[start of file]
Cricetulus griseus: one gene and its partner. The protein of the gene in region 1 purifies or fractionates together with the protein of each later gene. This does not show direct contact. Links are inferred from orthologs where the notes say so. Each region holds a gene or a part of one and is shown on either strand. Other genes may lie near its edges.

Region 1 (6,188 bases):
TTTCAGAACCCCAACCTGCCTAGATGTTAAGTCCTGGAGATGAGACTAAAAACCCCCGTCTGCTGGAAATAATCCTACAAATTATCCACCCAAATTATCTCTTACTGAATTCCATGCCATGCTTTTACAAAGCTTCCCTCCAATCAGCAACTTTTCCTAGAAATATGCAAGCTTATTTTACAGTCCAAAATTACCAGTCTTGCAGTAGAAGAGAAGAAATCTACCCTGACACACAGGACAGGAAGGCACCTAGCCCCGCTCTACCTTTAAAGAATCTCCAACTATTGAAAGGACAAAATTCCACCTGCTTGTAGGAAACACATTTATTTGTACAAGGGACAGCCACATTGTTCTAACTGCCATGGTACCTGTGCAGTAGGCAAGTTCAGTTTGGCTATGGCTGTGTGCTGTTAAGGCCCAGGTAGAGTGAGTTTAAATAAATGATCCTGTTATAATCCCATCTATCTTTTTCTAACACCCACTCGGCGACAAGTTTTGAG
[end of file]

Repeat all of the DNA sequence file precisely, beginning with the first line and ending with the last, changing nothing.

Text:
Cricetulus griseus: one gene and its partner. The protein of the gene in region 1 purifies or fractionates together with the protein of each later gene. This does not show direct contact. Links are inferred from orthologs where the notes say so. Each region holds a gene or a part of one and is shown on either strand. Other genes may lie near its edges.

Region 1 (6,188 bases):
TTTCAGAACCCCAACCTGCCTAGATGTTAAGTCCTGGAGATGAGACTAAAAACCCCCGTCTGCTGGAAATAATCCTACAAATTATCCACCCAAATTATCTCTTACTGAATTCCATGCCATGCTTTTACAAAGCTTCCCTCCAATCAGCAACTTTTCCTAGAAATATGCAAGCTTATTTTACAGTCCAAAATTACCAGTCTTGCAGTAGAAGAGAAGAAATCTACCCTGACACACAGGACAGGAAGGCACCTAGCCCCGCTCTACCTTTAAAGAATCTCCAACTATTGAAAGGACAAAATTCCACCTGCTTGTAGGAAACACATTTATTTGTACAAGGGACAGCCACATTGTTCTAACTGCCATGGTACCTGTGCAGTAGGCAAGTTCAGTTTGGCTATGGCTGTGTGCTGTTAAGGCCCAGGTAGAGTGAGTTTAAATAAATGATCCTGTTATAATCCCATCTATCTTTTTCTAACACCCACTCGGCGACAAGTTTTGAG